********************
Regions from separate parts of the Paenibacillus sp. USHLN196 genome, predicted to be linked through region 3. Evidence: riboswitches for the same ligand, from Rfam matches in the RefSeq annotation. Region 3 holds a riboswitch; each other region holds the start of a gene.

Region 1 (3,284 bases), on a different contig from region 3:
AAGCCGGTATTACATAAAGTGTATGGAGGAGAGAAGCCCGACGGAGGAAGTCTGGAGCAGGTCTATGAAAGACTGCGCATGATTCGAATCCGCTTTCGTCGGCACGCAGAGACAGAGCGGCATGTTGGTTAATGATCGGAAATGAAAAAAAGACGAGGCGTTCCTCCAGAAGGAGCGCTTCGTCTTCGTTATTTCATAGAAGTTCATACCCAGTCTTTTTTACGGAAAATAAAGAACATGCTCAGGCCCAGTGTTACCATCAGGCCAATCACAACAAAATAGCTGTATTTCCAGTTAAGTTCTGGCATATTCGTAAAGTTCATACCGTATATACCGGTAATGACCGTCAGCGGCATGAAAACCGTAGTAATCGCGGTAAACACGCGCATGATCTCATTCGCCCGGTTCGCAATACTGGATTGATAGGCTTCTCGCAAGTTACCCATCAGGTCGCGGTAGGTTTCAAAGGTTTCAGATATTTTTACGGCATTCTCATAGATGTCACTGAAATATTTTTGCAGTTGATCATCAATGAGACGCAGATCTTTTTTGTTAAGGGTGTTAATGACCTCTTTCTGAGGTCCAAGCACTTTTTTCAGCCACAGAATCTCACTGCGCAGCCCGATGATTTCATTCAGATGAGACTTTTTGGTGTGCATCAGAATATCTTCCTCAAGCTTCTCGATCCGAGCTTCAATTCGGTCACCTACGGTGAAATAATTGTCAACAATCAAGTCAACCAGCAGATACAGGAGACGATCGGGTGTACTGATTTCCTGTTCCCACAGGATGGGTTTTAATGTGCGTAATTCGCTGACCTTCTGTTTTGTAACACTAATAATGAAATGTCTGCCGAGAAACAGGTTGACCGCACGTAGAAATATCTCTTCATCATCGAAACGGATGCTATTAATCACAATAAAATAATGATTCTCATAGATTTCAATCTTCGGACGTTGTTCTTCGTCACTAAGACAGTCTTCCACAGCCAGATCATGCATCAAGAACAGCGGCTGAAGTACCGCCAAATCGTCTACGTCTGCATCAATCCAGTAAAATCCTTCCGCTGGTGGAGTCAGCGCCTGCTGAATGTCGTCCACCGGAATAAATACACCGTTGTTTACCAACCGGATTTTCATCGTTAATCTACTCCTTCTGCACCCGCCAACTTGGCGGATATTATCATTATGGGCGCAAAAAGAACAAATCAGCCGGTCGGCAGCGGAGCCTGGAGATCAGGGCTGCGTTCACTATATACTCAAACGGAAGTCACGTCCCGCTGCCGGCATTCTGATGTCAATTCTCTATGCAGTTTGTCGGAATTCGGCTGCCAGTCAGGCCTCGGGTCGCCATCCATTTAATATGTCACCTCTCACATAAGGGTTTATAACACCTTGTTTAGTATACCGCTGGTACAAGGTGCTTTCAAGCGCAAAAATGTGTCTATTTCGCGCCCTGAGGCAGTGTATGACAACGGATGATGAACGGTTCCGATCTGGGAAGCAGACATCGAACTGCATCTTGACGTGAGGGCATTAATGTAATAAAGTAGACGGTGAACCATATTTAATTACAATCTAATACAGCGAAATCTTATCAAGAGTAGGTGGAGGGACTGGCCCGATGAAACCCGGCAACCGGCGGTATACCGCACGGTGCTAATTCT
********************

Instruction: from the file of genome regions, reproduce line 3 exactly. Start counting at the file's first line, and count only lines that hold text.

AAGCCGGTATTACATAAAGTGTATGGAGGAGAGAAGCCCGACGGAGGAAGTCTGGAGCAGGTCTATGAAAGACTGCGCATGATTCGAATCCGCTTTCGTCGGCACGCAGAGACAGAGCGGCATGTTGGTTAATGATCGGAAATGAAAAAAAGACGAGGCGTTCCTCCAGAAGGAGCGCTTCGTCTTCGTTATTTCATAGAAGTTCATACCCAGTCTTTTTTACGGAAAATAAAGAACATGCTCAGGCCCAGTGTTACCATCAGGCCAATCACAACAAAATAGCTGTATTTCCAGTTAAGTTCTGGCATATTCGTAAAGTTCATACCGTATATACCGGTAATGACCGTCAGCGGCATGAAAACCGTAGTAATCGCGGTAAACACGCGCATGATCTCATTCGCCCGGTTCGCAATACTGGATTGATAGGCTTCTCGCAAGTTACCCATCAGGTCGCGGTAGGTTTCAAAGGTTTCAGATATTTTTACGGCATTCTCATAGATGTCACTGAAATATTTTTGCAGTTGATCATCAATGAGACGCAGATCTTTTTTGTTAAGGGTGTTAATGACCTCTTTCTGAGGTCCAAGCACTTTTTTCAGCCACAGAATCTCACTGCGCAGCCCGATGATTTCATTCAGATGAGACTTTTTGGTGTGCATCAGAATATCTTCCTCAAGCTTCTCGATCCGAGCTTCAATTCGGTCACCTACGGTGAAATAATTGTCAACAATCAAGTCAACCAGCAGATACAGGAGACGATCGGGTGTACTGATTTCCTGTTCCCACAGGATGGGTTTTAATGTGCGTAATTCGCTGACCTTCTGTTTTGTAACACTAATAATGAAATGTCTGCCGAGAAACAGGTTGACCGCACGTAGAAATATCTCTTCATCATCGAAACGGATGCTATTAATCACAATAAAATAATGATTCTCATAGATTTCAATCTTCGGACGTTGTTCTTCGTCACTAAGACAGTCTTCCACAGCCAGATCATGCATCAAGAACAGCGGCTGAAGTACCGCCAAATCGTCTACGTCTGCATCAATCCAGTAAAATCCTTCCGCTGGTGGAGTCAGCGCCTGCTGAATGTCGTCCACCGGAATAAATACACCGTTGTTTACCAACCGGATTTTCATCGTTAATCTACTCCTTCTGCACCCGCCAACTTGGCGGATATTATCATTATGGGCGCAAAAAGAACAAATCAGCCGGTCGGCAGCGGAGCCTGGAGATCAGGGCTGCGTTCACTATATACTCAAACGGAAGTCACGTCCCGCTGCCGGCATTCTGATGTCAATTCTCTATGCAGTTTGTCGGAATTCGGCTGCCAGTCAGGCCTCGGGTCGCCATCCATTTAATATGTCACCTCTCACATAAGGGTTTATAACACCTTGTTTAGTATACCGCTGGTACAAGGTGCTTTCAAGCGCAAAAATGTGTCTATTTCGCGCCCTGAGGCAGTGTATGACAACGGATGATGAACGGTTCCGATCTGGGAAGCAGACATCGAACTGCATCTTGACGTGAGGGCATTAATGTAATAAAGTAGACGGTGAACCATATTTAATTACAATCTAATACAGCGAAATCTTATCAAGAGTAGGTGGAGGGACTGGCCCGATGAAACCCGGCAACCGGCGGTATACCGCACGGTGCTAATTCT